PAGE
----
Dr. Frankenstein is a genius!
Of course, we know he is a character that pops out during this time of year. A symbol of horror films dating back to the silent era, the scary doctor creates life from a hodgepodge of parts. All you need is an organ playing that induces fright and fear to carry this out. The result is one of the most popular characters to ever grace your front door on October 31.
If you are a hardcore automotive enthusiast, you may have played Dr. Frankenstein in your own way. You are the one who applied a new grille to your project car. You installed a cold air intake or switched out the chip to make the motor hum a bit better. You also insisted on swapping out the audio system’s head unit or applying a different finish to the dashboard.
What was once an unhappy first owner car became you creation. And, it's alive…ALIVE!
Thinking about this, we always had the idea of a project car. It is a car that would see the light of day after rescuing it from uncertain death. Some former derelict vehicle rescued deserving a second life as a concours entrant or a track day special.
If I was Dr. Frankenstein – or, the guy who knows how to work a wrench – what project cars would I taken on? What purpose would I want this particular project for? How would I go about the project? What would be the end result?
This calls for yet another Five Favorites with a slight nod to Halloween. Let me throw the switch on the following:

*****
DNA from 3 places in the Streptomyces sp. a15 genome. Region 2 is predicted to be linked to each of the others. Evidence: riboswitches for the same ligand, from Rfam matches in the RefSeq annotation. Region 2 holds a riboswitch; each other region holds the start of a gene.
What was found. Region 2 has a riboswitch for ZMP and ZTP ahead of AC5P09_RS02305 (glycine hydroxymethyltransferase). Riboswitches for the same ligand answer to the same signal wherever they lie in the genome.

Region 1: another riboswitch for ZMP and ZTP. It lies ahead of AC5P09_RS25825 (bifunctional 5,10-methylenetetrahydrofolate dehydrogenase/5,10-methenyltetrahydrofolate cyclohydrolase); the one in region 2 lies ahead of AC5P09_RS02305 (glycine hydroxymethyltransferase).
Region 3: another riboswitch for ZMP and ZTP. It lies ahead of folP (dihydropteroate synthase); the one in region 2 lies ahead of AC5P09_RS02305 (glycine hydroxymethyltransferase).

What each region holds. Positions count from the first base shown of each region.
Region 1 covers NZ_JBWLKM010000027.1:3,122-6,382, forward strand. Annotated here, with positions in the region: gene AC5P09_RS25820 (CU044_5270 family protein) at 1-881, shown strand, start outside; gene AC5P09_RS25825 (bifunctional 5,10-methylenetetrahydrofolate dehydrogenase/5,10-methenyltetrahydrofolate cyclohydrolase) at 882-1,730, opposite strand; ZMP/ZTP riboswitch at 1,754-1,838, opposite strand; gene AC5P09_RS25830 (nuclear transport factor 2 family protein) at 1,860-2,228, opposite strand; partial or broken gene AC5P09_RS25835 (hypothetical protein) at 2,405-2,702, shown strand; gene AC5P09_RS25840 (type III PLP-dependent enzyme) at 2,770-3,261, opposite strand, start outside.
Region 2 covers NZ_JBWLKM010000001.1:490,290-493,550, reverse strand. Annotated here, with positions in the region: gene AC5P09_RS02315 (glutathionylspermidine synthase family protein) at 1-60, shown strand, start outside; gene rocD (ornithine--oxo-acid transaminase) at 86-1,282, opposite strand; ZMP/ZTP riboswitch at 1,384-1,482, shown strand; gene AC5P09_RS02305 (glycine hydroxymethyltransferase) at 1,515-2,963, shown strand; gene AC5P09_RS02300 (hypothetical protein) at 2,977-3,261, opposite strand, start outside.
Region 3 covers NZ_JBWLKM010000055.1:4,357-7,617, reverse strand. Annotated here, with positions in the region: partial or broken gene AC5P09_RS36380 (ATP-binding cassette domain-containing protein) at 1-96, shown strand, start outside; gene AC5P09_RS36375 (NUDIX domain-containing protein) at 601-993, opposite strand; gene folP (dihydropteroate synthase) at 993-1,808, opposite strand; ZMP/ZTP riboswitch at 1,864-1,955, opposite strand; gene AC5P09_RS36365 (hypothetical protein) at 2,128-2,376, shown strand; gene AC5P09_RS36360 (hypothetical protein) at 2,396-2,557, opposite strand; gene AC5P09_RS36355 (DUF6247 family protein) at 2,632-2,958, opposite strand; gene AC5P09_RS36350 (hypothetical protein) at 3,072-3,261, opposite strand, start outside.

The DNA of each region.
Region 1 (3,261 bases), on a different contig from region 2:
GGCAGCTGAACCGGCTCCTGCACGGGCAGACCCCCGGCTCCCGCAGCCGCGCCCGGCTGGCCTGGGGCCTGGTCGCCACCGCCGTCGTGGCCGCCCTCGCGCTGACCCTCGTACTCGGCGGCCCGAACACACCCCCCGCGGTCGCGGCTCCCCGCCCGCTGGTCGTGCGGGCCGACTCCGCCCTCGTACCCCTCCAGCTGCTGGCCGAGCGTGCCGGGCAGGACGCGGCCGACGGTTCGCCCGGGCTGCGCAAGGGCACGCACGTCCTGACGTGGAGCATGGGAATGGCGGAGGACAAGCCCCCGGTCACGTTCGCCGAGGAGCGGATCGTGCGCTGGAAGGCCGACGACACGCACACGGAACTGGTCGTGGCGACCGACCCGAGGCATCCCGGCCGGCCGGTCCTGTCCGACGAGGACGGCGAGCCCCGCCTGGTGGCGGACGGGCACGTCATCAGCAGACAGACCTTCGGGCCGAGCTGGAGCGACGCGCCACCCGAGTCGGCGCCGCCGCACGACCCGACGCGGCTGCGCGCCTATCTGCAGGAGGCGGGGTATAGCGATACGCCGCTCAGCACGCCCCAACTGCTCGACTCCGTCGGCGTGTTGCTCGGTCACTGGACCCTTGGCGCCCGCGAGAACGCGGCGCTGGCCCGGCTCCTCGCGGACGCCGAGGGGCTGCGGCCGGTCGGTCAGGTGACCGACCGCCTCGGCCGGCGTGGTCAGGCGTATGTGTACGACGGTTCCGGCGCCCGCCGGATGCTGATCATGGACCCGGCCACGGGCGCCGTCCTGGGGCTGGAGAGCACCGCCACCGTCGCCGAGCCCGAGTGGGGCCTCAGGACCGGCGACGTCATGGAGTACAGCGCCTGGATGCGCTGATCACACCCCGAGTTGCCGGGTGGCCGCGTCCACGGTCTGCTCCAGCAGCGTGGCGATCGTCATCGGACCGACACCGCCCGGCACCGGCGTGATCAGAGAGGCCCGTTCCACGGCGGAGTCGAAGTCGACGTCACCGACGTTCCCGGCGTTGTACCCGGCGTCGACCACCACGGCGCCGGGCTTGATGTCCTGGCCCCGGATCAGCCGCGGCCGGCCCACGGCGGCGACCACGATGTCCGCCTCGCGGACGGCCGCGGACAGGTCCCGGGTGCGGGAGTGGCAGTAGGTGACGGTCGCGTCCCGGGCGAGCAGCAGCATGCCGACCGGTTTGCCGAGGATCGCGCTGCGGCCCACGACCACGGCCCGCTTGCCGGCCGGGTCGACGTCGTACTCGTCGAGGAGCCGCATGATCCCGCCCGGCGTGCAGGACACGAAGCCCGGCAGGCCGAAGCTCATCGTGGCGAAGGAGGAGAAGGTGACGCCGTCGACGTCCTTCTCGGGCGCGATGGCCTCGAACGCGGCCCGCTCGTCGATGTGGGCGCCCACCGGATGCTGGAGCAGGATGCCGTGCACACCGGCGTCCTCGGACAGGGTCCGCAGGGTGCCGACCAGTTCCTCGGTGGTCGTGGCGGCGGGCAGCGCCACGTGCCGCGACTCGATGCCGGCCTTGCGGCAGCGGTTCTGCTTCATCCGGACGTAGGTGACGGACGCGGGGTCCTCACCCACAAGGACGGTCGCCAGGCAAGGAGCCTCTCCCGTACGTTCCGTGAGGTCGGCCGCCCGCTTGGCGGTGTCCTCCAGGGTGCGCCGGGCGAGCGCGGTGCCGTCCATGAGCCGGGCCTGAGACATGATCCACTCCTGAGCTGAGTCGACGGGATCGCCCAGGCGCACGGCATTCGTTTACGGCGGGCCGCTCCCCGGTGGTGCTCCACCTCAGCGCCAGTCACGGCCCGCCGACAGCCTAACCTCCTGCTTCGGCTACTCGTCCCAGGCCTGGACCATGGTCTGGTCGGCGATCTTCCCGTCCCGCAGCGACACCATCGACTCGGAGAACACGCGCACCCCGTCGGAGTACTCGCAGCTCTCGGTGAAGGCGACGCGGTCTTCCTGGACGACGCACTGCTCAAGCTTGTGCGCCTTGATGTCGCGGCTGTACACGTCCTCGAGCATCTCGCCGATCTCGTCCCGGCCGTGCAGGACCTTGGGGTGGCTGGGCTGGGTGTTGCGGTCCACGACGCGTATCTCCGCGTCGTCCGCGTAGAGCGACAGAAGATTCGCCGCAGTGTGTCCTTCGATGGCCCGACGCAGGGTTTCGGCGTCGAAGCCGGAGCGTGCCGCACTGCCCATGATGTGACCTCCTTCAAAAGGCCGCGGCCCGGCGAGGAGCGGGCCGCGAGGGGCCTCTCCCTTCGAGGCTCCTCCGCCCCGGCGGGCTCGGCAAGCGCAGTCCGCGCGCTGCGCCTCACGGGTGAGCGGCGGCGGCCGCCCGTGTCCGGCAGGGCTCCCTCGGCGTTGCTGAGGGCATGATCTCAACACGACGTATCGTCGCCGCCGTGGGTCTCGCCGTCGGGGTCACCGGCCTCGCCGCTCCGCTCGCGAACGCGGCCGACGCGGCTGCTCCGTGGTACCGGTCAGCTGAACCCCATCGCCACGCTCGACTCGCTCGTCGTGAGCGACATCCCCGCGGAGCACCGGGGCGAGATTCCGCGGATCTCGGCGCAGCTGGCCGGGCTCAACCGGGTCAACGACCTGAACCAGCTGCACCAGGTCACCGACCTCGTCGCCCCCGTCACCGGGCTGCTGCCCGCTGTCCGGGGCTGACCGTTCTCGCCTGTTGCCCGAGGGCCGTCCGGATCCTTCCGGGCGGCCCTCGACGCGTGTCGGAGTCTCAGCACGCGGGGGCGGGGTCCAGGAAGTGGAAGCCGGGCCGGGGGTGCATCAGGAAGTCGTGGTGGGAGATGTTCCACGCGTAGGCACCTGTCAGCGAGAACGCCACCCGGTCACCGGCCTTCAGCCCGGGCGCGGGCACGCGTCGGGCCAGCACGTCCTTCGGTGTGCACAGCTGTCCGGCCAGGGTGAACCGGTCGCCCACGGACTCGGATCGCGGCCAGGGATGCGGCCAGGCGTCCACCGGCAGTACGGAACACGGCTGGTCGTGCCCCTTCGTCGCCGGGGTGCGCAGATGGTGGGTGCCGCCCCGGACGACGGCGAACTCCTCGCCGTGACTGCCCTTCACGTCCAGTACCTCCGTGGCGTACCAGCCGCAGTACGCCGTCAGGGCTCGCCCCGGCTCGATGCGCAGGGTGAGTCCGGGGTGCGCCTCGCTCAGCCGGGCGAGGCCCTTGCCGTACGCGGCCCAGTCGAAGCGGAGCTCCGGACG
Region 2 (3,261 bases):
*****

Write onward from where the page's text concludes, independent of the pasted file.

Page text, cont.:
1971 DATSUN 240Z: It is one of the best sports cars ever made during my lifetime – in my opinion, of course. I would consider an old Z for track day use or invading one of the car meets in the area. It is a classic worth preserving. Because it is a Nissan, they are rather easy to work with, provided that parts exist for a 2.4litre in-line six and the Z itself. All the Z needs is to ensure that the carbureted six-cylinder is running smooth and connected to the car. Everything else would need a once over – suspension, brakes, gearbox, the body and the interior. One could go for a full-on restoration job, but I would rather have this as a garaged spring-to-fall weekend runner. I would also need to tweak it for the track, if I choose. Further suspension and brake modifications would be needed for its run at Brainerd International Raceway. An early Z is one of those icons that need to be kept in the consciousness of enthusiasts for a very long time. A perfect project car, if I must say.
1981 FIAT 2000 SPIDER: Why would I want to do something that had a reputation for poor reliability as a project car? First off, it is a Fiat! Secondly, it is a Fiat by Pininfarina! Thirdly, it is a roadster. Why not? There is a lot to be done to ensure some form of reliability. Luckily, there is a network of Italian car enthusiasts who share information on what to do and which parts are needed for the job. Depending on condition, the focus must be on the engine. It might need some modifications to the fuel system and inside the engine itself to ensure proper operation. Everything would need a thorough go-through – from the gearbox to the body and chassis. Lastly, the minor touches need to come into play. The convertible top is the utmost of concern. It will have to undergo a complete remake to ensure protection from the elements and correct operation. This will not be a track car, though the Spider would easily kick butt on one. This is for the car meet and the occasional drive along the Mississippi. The fact that one would want to preserve the Spider's elegance by keeping it mainly stock is a twist one probably not consider of it simply threw the car onto one of those $500 racing series.